Have you ever wondered?
- If animals such as giraffes and gorillas can get all the calcium they need without consuming dairy, why should humans consume it?
- How can milk help with exercise recovery?
- Why do teenagers need more calcium?
Have you ever wondered?
Food allergies and food intolerances are very different conditions. Milk allergy, like all allergies is the immune system’s abnormal reaction to a protein, in this case a milk protein. Dairy allergies have to be diagnosed by a medical expert and require those affected to cut milk and dairy from their diet. Milk allergies are most common in young children but usually disappear by 3-5 years of age.
Lactose intolerances occur in adults who have low levels of the enzyme needed to digest the naturally occurring sugar in milk, known as lactose. This can cause digestion problems if too much lactose is consumed. It is often believed that lactose intolerance is a very common condition but in Ireland and other northern European countries only about 4-5 % of the population are affected.
Depending on the level of tolerance, most people can consume some lactose – typically a daily amount of 12-15 g. A 200 ml glass of milk contains approximately 9-10 g lactose, while the amounts in yogurt and cheese is considerably less – 5.9 g in 125 ml pot of plain whole yogurt and 0.03 g in 25 g of cheddar cheese.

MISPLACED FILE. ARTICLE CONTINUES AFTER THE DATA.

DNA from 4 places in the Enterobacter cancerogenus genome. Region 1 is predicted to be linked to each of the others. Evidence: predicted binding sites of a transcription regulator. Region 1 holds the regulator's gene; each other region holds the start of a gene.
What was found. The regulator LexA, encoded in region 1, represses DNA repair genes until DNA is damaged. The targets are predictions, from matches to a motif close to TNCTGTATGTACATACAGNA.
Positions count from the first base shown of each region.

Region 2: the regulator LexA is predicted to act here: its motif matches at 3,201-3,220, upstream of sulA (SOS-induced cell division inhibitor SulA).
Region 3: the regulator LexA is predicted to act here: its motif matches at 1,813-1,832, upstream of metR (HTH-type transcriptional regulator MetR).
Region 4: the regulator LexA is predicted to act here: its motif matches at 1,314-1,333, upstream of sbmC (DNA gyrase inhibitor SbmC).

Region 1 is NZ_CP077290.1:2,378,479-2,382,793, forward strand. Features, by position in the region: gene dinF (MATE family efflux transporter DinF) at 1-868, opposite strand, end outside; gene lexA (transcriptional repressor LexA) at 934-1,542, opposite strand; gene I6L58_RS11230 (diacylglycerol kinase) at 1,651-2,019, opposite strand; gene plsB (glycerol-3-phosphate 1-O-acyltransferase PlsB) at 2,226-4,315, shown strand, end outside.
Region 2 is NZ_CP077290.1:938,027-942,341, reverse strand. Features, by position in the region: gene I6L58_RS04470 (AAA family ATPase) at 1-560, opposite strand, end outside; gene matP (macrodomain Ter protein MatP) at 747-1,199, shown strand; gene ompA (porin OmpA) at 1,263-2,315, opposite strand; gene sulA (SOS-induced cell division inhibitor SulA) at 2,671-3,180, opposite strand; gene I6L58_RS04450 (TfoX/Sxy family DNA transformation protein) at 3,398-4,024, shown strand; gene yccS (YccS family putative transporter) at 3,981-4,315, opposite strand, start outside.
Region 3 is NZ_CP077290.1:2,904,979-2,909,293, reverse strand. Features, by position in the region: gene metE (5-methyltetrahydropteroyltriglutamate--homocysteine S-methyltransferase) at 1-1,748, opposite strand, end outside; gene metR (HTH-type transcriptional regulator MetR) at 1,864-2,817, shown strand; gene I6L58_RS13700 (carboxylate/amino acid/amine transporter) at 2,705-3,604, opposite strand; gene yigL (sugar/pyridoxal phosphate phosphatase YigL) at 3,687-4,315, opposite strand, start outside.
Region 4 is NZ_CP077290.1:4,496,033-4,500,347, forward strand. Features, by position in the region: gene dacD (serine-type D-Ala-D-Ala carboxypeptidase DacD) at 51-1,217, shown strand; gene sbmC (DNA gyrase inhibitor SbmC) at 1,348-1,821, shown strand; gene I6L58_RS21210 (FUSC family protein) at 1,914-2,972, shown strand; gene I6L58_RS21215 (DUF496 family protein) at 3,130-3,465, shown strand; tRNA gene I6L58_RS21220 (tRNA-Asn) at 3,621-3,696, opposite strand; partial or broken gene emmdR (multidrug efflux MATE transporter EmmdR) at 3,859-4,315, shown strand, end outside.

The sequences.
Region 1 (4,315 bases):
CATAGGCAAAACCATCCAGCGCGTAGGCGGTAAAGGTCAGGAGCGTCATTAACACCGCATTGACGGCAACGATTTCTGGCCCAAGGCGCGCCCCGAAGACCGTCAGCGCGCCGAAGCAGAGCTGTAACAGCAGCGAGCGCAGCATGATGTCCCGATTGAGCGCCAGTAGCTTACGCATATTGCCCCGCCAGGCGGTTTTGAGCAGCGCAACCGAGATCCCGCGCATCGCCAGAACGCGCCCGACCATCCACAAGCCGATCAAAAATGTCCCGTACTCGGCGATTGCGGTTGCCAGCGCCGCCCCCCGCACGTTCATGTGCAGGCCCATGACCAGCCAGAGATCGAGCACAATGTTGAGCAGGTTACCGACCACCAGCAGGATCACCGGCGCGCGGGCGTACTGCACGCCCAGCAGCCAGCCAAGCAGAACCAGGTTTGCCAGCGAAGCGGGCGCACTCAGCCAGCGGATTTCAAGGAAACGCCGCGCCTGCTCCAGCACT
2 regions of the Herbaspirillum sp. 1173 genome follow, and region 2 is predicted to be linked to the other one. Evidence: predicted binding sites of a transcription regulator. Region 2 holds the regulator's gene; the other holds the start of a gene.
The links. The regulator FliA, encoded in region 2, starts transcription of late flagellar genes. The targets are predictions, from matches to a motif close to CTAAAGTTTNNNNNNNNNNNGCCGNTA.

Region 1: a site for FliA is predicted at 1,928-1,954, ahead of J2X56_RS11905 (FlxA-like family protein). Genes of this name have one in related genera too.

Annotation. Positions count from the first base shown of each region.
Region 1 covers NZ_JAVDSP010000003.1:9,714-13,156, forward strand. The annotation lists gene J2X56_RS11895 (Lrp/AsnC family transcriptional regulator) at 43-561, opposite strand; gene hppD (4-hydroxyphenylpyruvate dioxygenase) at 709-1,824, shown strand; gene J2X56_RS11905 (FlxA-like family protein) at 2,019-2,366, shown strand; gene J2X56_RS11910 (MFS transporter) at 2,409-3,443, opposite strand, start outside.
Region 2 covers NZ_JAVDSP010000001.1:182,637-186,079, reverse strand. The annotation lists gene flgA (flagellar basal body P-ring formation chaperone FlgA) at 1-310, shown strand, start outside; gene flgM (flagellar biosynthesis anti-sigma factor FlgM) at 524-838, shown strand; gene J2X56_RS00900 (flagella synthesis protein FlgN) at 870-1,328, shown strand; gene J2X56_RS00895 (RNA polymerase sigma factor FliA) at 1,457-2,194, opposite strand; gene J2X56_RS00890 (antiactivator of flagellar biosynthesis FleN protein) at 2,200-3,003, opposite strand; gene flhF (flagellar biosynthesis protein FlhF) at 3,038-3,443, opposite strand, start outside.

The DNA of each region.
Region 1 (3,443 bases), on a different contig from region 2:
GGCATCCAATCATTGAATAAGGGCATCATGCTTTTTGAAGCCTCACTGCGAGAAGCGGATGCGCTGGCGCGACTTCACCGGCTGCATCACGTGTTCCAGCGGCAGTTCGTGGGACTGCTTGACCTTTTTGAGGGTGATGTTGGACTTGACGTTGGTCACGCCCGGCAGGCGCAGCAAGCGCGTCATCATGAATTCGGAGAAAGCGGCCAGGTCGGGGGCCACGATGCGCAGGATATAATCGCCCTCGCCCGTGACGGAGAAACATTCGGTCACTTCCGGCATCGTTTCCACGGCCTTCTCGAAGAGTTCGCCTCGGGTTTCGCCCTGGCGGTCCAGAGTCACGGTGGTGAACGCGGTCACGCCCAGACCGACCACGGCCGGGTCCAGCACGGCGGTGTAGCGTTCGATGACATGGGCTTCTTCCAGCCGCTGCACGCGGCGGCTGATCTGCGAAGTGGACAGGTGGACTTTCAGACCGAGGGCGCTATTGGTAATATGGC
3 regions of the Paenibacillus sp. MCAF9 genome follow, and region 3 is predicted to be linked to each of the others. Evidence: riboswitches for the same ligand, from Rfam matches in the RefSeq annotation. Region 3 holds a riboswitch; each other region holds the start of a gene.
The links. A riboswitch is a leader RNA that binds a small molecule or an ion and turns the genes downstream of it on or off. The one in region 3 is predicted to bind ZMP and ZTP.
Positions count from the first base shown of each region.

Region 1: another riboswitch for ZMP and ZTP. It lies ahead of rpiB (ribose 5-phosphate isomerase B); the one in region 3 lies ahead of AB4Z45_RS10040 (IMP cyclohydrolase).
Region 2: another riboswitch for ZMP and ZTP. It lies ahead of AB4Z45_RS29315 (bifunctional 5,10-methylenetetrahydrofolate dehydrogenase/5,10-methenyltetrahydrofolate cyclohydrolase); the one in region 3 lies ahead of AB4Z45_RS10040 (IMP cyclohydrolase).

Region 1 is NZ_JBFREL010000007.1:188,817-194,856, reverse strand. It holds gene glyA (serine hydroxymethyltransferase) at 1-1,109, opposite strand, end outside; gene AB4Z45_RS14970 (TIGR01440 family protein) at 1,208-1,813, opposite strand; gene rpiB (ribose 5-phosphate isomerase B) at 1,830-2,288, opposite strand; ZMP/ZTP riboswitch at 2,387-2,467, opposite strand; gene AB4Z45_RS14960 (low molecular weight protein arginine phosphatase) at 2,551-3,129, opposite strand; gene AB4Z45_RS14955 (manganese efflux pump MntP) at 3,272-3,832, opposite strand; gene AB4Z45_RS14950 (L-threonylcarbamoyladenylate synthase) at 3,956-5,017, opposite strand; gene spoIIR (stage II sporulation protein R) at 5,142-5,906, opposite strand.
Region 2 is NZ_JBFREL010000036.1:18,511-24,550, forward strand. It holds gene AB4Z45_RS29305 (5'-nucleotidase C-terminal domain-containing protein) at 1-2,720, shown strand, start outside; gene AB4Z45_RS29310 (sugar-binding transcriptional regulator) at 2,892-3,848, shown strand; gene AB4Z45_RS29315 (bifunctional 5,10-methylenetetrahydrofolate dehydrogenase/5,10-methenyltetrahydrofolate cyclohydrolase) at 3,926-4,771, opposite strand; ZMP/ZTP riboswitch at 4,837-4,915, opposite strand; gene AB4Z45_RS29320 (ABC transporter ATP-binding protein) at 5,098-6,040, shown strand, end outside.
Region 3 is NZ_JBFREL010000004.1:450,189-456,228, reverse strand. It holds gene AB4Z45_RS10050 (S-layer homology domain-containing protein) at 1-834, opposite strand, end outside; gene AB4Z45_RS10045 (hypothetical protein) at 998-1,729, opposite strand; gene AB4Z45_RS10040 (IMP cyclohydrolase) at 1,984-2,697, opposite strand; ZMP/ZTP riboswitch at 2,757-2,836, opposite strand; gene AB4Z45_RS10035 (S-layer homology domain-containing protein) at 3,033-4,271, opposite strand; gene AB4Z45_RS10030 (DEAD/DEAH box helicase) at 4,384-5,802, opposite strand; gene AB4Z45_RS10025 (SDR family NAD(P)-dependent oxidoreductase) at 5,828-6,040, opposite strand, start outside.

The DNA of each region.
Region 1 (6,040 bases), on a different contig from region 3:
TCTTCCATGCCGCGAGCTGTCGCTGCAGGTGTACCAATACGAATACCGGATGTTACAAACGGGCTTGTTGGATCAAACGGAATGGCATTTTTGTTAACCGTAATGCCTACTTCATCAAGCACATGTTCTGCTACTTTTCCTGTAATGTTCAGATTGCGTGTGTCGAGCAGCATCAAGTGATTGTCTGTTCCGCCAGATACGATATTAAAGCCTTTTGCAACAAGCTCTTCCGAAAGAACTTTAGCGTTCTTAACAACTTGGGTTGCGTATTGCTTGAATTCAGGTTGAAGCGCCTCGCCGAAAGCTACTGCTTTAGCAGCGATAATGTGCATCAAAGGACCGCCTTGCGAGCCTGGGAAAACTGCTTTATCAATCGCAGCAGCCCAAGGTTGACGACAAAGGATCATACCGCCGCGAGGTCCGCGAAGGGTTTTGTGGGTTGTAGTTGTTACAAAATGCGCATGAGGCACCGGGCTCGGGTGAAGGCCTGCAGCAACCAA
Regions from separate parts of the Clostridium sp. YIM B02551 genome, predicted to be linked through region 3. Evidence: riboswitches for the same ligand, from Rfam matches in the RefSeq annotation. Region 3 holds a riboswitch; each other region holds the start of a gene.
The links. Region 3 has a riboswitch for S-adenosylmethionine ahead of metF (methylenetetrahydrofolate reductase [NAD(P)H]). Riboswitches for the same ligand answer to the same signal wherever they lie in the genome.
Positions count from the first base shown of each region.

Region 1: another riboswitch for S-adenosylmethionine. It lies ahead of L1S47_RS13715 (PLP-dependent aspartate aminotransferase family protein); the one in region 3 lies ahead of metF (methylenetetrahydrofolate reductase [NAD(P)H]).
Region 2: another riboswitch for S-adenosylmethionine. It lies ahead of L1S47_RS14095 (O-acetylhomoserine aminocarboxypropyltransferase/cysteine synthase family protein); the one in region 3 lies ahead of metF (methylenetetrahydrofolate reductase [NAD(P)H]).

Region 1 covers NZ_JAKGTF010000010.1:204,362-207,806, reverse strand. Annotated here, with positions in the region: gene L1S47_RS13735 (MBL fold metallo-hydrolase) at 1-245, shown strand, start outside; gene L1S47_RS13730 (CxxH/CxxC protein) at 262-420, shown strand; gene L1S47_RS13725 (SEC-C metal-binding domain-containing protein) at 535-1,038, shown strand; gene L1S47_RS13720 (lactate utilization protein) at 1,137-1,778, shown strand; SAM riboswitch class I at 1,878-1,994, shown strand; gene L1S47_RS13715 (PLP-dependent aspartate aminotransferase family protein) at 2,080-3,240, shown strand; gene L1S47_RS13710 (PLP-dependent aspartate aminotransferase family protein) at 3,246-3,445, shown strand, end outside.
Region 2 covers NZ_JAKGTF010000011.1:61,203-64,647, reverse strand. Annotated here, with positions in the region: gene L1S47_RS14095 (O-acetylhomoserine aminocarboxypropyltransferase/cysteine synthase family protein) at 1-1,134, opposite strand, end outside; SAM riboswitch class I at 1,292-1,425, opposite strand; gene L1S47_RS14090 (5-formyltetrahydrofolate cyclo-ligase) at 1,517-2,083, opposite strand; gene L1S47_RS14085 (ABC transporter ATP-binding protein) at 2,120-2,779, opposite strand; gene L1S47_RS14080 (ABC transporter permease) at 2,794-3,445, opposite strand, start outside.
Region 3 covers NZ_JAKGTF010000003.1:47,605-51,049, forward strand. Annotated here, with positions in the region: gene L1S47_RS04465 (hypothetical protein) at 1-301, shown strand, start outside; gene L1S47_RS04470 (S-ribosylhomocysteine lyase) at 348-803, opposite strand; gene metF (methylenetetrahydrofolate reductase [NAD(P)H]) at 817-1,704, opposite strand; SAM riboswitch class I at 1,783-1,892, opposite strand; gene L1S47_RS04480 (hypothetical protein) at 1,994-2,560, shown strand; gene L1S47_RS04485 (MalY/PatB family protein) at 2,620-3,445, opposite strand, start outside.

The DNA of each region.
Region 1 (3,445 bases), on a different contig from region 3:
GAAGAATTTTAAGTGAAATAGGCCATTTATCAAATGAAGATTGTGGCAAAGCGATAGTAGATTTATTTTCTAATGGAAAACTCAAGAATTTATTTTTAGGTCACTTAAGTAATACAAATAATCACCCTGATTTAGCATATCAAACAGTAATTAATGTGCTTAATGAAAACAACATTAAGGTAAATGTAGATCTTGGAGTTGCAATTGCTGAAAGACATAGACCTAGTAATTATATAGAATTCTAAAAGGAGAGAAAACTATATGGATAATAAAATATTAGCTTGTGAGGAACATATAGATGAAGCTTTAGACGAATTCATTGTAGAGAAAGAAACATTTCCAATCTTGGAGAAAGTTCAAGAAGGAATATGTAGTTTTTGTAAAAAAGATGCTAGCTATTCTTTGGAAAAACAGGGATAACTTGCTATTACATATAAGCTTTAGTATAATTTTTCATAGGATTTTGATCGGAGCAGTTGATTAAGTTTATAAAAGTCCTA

Cow’s milk allergy (also known as cow’s milk protein allergy) is most common in early childhood, affecting about 2-3 % of young children. Avoidance of dairy products is necessary in these cases but children usually outgrow this allergy by the age of 3-5 years. Therefore, this allergy is uncommon among adults.
The symptoms of cow’s milk allergy can include gastrointestinal (e.g. vomiting, cramps), dermatological (e.g. hives and facial swelling) and respiratory (e.g. wheezing) issues. In severe cases, anaphylaxis can occur.
Cow’s milk allergy should be diagnosed by a registered clinical expert who will assess the detailed clinical history in combination with tests for specific IgE antibodies to cow’s milk protein (usually skin prick tests or blood tests).
Cow’s milk allergy is treated by the absolute exclusion of all milk-based foods for as long as the allergy exists. Food challenge tests for safe re-introduction are performed under the supervision of a registered clinical expert, such as a dietitian.
For individuals with cow’s milk allergy, it is important that all milk-based foods are removed initially. Following this, food challenge tests for safe re-introduction are performed under the supervision of a registered clinical expert, such as a dietitian. The dietitian uses a step-wise approach to gradually re-introduce dairy products and may begin with baked-milk products.